18. Neuroprotection after cerebral ischemia

    PubMed Central

    Namura, Shobu; Ooboshi, Hiroaki; Liu, Jialing; Yenari, Midori A.

    2013-01-01

    Cerebral ischemia, a focal or global insufficiency of blood flow to the brain, can arise through multiple mechanisms, including thrombosis and arterial hemorrhage. Ischemia is a major driver of stroke, one of the leading causes of morbidity and mortality worldwide. While the general etiology of cerebral ischemia and stroke has been known for some time, the conditions have only recently been considered treatable. This report describes current research in this field seeking to fully understand the pathomechanisms underlying stroke; to characterize the brain’s intrinsic injury, survival, and repair mechanisms; to identify putative drug targets as well as cell-based therapies; and to optimize the delivery of therapeutic agents to the damaged cerebral tissue. PMID:23488559

  19. The influence of context on hemispheric recruitment during metaphor processing.

    PubMed

    Diaz, Michele T; Hogstrom, Larson J

    2011-11-01

    Although the left hemisphere's prominence in language is well established, less emphasis has been placed on possible roles for the right hemisphere. Behavioral, patient, and neuroimaging research suggests that the right hemisphere may be involved in processing figurative language. Additionally, research has demonstrated that context can modify language processes and facilitate comprehension. Here we investigated how figurativeness and context influenced brain activation, with a specific interest in right hemisphere function. Previous work in our laboratory indicated that novel stimuli engaged right inferior frontal gyrus (IFG) and that both novel and familiar metaphors engaged right IFG and right temporal pole. The graded salience hypothesis proposes that context may lessen integration demands, increase the salience of metaphors, and thereby reduce right hemisphere recruitment for metaphors. In the present study, fMRI was used to investigate brain function, whereas participants read literal and metaphoric sentences that were preceded by either a congruent or an incongruent literal sentence. Consistent with prior research, all sentences engaged traditional left hemisphere regions. Differences between metaphors and literal sentences were observed, but only in the left hemisphere. In contrast, a main effect of congruence was found in the right IFG, the right temporal pole, and the dorsal medial pFC. Partially consistent with the graded salience hypothesis, our results highlight the strong influence of context on language, demonstrate the importance of the right hemisphere in discourse, and suggest that, in a wider discourse context, congruence has a greater influence on right hemisphere recruitment than figurativeness.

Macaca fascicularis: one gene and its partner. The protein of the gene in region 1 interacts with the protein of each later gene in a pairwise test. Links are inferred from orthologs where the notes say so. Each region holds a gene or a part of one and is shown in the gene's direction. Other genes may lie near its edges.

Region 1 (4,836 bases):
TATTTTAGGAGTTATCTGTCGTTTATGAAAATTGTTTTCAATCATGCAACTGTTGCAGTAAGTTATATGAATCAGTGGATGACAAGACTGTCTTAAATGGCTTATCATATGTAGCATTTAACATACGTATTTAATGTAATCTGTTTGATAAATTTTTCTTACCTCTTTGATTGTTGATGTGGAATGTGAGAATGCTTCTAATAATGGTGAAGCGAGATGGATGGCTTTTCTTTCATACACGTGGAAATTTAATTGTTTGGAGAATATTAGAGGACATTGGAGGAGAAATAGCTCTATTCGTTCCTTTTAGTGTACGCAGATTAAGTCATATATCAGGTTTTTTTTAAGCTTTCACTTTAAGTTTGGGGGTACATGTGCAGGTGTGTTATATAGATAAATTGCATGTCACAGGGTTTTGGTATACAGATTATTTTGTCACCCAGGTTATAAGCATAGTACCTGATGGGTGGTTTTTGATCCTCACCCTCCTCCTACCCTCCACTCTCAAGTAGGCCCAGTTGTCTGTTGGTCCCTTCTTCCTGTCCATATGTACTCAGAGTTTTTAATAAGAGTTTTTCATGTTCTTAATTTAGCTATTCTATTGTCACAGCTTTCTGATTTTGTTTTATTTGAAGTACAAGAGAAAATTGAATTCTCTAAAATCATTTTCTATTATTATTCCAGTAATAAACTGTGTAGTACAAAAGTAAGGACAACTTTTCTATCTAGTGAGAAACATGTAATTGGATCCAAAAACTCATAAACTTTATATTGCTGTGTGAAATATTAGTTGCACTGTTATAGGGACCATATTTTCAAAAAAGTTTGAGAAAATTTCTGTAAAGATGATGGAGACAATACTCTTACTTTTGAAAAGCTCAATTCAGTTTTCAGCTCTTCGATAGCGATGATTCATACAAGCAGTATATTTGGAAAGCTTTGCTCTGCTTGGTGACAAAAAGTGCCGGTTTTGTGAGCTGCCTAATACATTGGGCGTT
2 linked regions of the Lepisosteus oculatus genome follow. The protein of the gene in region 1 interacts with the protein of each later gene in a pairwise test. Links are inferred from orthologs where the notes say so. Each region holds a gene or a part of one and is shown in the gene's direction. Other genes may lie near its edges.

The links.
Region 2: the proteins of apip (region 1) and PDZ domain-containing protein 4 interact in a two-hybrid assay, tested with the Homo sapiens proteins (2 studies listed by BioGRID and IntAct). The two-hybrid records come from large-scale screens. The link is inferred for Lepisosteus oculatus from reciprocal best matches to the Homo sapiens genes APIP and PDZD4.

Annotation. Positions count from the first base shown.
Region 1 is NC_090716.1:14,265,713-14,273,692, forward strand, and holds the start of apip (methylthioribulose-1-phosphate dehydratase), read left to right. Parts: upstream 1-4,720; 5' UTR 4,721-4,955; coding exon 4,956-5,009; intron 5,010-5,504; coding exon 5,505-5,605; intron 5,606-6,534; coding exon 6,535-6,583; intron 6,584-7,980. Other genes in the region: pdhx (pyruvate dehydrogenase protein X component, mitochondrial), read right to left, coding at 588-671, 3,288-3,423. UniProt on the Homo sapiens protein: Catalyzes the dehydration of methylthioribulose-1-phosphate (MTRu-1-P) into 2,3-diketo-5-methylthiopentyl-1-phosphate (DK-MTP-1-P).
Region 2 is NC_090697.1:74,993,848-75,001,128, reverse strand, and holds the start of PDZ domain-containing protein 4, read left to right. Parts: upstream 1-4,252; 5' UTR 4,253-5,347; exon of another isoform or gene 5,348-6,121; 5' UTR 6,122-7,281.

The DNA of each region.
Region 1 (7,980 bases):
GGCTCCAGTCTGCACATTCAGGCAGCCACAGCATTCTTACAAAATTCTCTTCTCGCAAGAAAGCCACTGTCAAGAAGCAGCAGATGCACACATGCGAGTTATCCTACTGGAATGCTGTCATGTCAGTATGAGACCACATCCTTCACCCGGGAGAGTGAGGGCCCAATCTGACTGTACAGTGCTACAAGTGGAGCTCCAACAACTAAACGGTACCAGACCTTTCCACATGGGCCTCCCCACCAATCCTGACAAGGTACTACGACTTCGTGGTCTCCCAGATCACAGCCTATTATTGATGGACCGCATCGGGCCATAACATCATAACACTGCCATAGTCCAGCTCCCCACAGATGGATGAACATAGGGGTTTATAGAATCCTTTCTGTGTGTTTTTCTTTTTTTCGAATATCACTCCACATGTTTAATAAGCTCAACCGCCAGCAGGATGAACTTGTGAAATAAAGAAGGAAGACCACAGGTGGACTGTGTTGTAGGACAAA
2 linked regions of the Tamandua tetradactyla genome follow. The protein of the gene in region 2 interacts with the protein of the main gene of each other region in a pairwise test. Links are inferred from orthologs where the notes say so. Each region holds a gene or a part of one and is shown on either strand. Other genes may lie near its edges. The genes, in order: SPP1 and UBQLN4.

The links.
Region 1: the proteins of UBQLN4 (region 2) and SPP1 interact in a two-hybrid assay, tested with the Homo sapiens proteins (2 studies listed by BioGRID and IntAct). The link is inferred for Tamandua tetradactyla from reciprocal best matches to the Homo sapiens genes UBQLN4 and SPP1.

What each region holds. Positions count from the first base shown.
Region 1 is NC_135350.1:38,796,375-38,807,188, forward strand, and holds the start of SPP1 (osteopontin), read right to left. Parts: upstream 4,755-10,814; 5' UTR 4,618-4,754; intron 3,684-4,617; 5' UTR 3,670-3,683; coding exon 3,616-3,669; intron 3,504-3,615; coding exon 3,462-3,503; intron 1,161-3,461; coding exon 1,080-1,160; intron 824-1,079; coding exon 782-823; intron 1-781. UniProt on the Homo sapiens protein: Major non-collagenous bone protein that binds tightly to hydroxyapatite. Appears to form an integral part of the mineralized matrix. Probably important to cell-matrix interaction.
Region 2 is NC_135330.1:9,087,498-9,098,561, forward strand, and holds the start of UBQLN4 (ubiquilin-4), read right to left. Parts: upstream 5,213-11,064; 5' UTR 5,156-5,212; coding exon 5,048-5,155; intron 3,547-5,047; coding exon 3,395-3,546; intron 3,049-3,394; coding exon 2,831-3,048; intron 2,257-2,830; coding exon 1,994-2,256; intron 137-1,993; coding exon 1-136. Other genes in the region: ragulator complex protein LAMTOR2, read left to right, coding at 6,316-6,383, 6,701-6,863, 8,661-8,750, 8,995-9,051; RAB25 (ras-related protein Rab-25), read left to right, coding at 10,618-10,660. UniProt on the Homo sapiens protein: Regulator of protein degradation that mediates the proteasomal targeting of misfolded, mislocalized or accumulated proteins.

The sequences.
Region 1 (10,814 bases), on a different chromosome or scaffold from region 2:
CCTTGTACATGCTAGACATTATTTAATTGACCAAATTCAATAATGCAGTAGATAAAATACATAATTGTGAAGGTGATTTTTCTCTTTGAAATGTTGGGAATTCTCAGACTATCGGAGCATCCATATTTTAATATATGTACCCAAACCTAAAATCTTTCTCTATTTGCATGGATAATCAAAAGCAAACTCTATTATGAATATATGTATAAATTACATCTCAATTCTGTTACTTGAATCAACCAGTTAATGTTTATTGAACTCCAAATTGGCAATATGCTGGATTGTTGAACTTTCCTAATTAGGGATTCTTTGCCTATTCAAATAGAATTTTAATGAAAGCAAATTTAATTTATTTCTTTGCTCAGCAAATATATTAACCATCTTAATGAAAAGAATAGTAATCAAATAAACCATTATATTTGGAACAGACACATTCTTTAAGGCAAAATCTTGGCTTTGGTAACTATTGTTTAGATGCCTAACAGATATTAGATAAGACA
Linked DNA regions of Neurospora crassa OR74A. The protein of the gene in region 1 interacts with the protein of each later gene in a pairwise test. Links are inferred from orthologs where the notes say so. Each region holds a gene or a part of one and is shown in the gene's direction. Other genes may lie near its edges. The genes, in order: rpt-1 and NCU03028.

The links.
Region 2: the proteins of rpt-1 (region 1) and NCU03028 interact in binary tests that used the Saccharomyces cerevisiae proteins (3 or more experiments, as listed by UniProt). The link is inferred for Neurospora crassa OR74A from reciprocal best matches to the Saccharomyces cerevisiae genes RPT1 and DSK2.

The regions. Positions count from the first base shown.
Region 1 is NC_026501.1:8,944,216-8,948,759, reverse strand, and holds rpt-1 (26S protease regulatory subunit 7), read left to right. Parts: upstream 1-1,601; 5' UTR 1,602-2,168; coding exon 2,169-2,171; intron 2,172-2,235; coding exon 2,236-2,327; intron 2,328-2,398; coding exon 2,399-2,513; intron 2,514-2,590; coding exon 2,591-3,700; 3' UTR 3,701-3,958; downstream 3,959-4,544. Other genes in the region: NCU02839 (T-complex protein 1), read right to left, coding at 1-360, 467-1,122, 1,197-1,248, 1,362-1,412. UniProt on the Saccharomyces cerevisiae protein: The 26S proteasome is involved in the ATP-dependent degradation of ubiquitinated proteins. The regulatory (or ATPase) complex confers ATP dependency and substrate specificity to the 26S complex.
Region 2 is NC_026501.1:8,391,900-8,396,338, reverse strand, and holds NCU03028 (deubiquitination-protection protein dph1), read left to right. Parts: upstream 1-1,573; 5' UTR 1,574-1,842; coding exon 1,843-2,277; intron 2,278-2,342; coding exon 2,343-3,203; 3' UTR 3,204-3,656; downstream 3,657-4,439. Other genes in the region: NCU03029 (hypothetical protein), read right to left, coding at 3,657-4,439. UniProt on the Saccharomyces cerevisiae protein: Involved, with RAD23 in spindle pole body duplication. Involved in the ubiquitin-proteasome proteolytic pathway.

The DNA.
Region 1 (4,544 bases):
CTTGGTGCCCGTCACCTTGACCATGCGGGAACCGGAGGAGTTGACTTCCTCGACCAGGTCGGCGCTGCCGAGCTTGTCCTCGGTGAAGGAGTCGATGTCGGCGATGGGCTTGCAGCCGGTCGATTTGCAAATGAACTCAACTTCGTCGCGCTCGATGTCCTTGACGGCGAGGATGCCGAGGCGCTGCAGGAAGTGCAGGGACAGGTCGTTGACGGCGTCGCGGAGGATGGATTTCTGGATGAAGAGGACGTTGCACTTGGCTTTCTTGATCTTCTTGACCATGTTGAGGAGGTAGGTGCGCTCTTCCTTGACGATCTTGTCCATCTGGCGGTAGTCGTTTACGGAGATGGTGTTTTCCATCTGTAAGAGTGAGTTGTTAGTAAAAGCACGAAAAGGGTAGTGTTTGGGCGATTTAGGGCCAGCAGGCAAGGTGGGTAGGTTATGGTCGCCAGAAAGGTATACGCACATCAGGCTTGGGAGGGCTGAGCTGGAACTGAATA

20. Memory impairment caused by cerebral hematoma in the left medial temporal lobe due to ruptured posterior cerebral artery aneurysm

    PubMed Central

    2014-01-01

    Background Cognitive disorders, such as memory disturbances, are often observed following a subarachnoid hemorrhage. We present a very rare case where rupture of a posterior cerebral artery aneurysm caused restricted damage to the hippocampus unilaterally, and caused memory disturbances. Case presentation A 56-year-old, right-handed man, with a formal education history of 16 years and company employees was admitted to our hospital because of a consciousness disturbance. He was diagnosed as having a subarachnoid hemorrhage due to a left posterior cerebral artery dissecting aneurysm, and coil embolization was performed. Subsequently, he had neither motor paresis nor sensory disturbances, but he showed disorientation, and both retrograde and anterograde amnesia. Although immediate recall and remote memory were almost intact, his recent memory was moderately impaired. Both verbal and non-verbal memories were impaired. Brain computed tomography (CT) and magnetic resonance imaging (MRI) revealed a cerebral hematoma in the left temporal lobe involving the hippocampus and parahippocampal gyrus, and single-photon emission computed tomography (SPECT) demonstrated low perfusion areas in the left medial temporal lobe. Conclusions We suggest that the memory impairment was caused by local tissue destruction of Papez’s circuit in the dominant hemisphere due to the cerebral hematoma. PMID:24602130

  1. Brain activity underlying tool-related and imitative skills after major left hemisphere stroke.

    PubMed

    Martin, Markus; Nitschke, Kai; Beume, Lena; Dressing, Andrea; Bühler, Laura E; Ludwig, Vera M; Mader, Irina; Rijntjes, Michel; Kaller, Christoph P; Weiller, Cornelius

    2016-05-01